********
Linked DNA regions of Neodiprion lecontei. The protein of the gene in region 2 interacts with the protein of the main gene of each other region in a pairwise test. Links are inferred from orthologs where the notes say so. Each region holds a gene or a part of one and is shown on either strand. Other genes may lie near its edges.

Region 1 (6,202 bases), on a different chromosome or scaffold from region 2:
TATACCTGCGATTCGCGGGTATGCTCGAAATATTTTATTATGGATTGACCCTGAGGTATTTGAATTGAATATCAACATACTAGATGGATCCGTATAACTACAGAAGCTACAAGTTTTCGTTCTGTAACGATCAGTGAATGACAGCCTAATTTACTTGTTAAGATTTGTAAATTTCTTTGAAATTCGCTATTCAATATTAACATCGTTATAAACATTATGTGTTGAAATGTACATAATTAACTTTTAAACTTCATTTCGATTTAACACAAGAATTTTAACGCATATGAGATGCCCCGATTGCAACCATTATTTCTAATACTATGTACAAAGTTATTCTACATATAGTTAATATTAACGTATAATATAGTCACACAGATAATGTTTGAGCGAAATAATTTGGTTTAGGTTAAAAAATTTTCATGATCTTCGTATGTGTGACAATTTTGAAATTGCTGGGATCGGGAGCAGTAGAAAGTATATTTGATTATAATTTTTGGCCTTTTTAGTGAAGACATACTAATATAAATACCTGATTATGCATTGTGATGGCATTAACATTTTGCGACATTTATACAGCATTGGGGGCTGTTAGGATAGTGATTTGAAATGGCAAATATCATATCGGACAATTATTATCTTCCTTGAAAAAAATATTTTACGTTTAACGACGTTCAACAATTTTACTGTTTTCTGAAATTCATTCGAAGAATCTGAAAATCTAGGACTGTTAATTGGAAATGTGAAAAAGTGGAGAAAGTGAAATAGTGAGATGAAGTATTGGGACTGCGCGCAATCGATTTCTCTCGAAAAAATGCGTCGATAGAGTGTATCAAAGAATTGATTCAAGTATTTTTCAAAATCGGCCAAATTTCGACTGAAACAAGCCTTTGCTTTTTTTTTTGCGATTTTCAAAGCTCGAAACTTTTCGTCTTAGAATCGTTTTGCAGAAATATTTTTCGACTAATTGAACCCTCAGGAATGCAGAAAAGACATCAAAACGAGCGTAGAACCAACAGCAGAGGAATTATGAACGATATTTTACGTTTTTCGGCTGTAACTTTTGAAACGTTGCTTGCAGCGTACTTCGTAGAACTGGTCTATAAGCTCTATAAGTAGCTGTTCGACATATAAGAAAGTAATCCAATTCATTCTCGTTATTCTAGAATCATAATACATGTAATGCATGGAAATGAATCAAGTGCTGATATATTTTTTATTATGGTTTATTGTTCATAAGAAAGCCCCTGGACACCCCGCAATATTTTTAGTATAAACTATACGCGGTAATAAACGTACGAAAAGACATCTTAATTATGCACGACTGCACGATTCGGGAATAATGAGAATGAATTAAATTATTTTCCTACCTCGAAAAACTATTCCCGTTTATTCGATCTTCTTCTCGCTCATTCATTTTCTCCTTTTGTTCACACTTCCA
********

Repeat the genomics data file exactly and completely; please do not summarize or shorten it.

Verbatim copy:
Linked DNA regions of Neodiprion lecontei. The protein of the gene in region 2 interacts with the protein of the main gene of each other region in a pairwise test. Links are inferred from orthologs where the notes say so. Each region holds a gene or a part of one and is shown on either strand. Other genes may lie near its edges.

Region 1 (6,202 bases), on a different chromosome or scaffold from region 2:
TATACCTGCGATTCGCGGGTATGCTCGAAATATTTTATTATGGATTGACCCTGAGGTATTTGAATTGAATATCAACATACTAGATGGATCCGTATAACTACAGAAGCTACAAGTTTTCGTTCTGTAACGATCAGTGAATGACAGCCTAATTTACTTGTTAAGATTTGTAAATTTCTTTGAAATTCGCTATTCAATATTAACATCGTTATAAACATTATGTGTTGAAATGTACATAATTAACTTTTAAACTTCATTTCGATTTAACACAAGAATTTTAACGCATATGAGATGCCCCGATTGCAACCATTATTTCTAATACTATGTACAAAGTTATTCTACATATAGTTAATATTAACGTATAATATAGTCACACAGATAATGTTTGAGCGAAATAATTTGGTTTAGGTTAAAAAATTTTCATGATCTTCGTATGTGTGACAATTTTGAAATTGCTGGGATCGGGAGCAGTAGAAAGTATATTTGATTATAATTTTTGGCCTTTTTAGTGAAGACATACTAATATAAATACCTGATTATGCATTGTGATGGCATTAACATTTTGCGACATTTATACAGCATTGGGGGCTGTTAGGATAGTGATTTGAAATGGCAAATATCATATCGGACAATTATTATCTTCCTTGAAAAAAATATTTTACGTTTAACGACGTTCAACAATTTTACTGTTTTCTGAAATTCATTCGAAGAATCTGAAAATCTAGGACTGTTAATTGGAAATGTGAAAAAGTGGAGAAAGTGAAATAGTGAGATGAAGTATTGGGACTGCGCGCAATCGATTTCTCTCGAAAAAATGCGTCGATAGAGTGTATCAAAGAATTGATTCAAGTATTTTTCAAAATCGGCCAAATTTCGACTGAAACAAGCCTTTGCTTTTTTTTTTGCGATTTTCAAAGCTCGAAACTTTTCGTCTTAGAATCGTTTTGCAGAAATATTTTTCGACTAATTGAACCCTCAGGAATGCAGAAAAGACATCAAAACGAGCGTAGAACCAACAGCAGAGGAATTATGAACGATATTTTACGTTTTTCGGCTGTAACTTTTGAAACGTTGCTTGCAGCGTACTTCGTAGAACTGGTCTATAAGCTCTATAAGTAGCTGTTCGACATATAAGAAAGTAATCCAATTCATTCTCGTTATTCTAGAATCATAATACATGTAATGCATGGAAATGAATCAAGTGCTGATATATTTTTTATTATGGTTTATTGTTCATAAGAAAGCCCCTGGACACCCCGCAATATTTTTAGTATAAACTATACGCGGTAATAAACGTACGAAAAGACATCTTAATTATGCACGACTGCACGATTCGGGAATAATGAGAATGAATTAAATTATTTTCCTACCTCGAAAAACTATTCCCGTTTATTCGATCTTCTTCTCGCTCATTCATTTTCTCCTTTTGTTCACACTTCCA